Beal, fresh faced, honest-as-the-day-is-long and a compulsive prankster, was encouraged by his team-mates to keep his spirits up, but it was painful to watch him having to go through the motions in training but without the satisfaction of playing. It was like being at a party with an empty glass.
Phil and I were good mates, and our banter included me calling him Phyllis, while I answered to Norma. It was heartbreaking for him missing out on the Cup run, but never once did I hear him moan or complain about his situation. “I still feel part of the squad,” he told me. “I kick every ball with them while watching from the bench or sat in the stands. There’s something in the air that makes me think we’re going all the way to Wembley. Just hope I’ll be fit enough to be part of it, but it’s not looking very promising.”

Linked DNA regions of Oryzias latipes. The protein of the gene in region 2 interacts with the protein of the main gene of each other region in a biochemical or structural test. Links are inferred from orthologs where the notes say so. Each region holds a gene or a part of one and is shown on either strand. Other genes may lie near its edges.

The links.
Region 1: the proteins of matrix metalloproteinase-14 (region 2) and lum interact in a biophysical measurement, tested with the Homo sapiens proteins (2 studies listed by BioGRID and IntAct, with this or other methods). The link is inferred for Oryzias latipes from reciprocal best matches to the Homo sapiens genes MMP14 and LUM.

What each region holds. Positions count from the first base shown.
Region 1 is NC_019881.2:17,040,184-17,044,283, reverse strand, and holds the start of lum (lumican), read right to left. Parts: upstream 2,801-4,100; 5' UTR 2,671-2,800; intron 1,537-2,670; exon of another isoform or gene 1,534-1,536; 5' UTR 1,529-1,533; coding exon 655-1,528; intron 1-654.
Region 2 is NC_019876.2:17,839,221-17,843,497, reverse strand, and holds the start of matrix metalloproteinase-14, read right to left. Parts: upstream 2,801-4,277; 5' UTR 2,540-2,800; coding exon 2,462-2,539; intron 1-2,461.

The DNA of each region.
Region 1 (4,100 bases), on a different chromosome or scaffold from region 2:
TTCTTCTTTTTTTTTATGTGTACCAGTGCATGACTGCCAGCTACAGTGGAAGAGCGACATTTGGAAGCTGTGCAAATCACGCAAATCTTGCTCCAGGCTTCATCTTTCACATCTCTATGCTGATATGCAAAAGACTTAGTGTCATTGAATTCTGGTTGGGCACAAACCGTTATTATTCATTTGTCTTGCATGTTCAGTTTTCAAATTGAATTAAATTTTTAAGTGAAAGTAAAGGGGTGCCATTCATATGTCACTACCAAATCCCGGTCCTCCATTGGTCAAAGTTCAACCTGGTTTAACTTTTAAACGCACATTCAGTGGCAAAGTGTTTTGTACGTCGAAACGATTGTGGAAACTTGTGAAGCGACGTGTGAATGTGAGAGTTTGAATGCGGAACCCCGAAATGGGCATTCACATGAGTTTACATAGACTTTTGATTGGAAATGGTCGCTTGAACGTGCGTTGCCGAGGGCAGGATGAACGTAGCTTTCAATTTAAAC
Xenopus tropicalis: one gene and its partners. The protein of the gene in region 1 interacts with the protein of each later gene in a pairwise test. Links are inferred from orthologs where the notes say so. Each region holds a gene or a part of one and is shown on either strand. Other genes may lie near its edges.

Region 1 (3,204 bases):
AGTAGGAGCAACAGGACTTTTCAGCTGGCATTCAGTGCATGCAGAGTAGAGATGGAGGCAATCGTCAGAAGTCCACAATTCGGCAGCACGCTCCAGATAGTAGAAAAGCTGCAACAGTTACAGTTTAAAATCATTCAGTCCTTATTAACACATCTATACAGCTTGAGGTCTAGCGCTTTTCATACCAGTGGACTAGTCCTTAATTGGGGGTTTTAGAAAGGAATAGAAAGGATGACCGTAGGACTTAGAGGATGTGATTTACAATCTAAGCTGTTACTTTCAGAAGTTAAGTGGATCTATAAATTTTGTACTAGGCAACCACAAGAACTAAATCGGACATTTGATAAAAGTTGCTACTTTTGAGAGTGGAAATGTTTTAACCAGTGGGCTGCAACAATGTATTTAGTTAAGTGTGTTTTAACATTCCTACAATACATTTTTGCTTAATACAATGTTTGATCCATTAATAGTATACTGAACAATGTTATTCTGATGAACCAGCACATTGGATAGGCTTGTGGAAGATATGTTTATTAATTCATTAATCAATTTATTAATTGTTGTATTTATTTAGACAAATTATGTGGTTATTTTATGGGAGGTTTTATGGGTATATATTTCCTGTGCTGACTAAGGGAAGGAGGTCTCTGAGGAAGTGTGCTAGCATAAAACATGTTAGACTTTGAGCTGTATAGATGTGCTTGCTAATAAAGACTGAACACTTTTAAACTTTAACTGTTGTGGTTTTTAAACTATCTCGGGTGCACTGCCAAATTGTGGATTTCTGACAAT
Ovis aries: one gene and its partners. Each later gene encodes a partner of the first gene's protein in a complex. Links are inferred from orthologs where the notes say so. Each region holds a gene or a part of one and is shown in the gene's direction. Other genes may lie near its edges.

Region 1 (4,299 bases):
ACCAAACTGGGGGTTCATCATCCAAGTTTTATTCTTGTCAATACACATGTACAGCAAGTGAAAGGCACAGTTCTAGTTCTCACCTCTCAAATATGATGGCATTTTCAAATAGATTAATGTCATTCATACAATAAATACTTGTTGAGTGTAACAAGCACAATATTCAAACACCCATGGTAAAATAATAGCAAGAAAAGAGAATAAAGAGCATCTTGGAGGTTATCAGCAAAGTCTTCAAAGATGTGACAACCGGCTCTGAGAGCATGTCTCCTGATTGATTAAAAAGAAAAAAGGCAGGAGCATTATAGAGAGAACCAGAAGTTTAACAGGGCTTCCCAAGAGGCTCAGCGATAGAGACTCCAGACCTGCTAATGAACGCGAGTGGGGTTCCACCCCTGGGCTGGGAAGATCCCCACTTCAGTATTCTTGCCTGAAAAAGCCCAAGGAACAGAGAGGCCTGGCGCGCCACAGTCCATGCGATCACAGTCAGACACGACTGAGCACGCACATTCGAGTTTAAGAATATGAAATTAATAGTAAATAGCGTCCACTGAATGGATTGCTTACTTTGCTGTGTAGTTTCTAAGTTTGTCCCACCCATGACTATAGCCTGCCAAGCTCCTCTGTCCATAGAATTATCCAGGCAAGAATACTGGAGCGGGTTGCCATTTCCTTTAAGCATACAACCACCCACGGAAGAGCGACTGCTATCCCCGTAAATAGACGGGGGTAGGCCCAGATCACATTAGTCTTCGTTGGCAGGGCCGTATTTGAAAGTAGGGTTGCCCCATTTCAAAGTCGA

Bad news for Phil was good news for the 20-year-old baby of the side, Joe Kinnear, who had taken over Beal’s No 2 shirt. Born in Dublin, he had moved to England at the age of seven with his mother and two sisters when his name was Joe Reddy. He later took his step-father’s surname, Kinnear, and was brought up in Watford. “It’s been tough,” Joe said in a Cockney voice that held little evidence of his Irish background. “Mum struggled to bring us up, but I ‘ve always had love and support from the family and now I’m at Tottenham it’s like being with a wonderful new family. We’re all choked for Phil and his injury, but I’m just determined to do my best if Mr Nicholson gives me the chance.”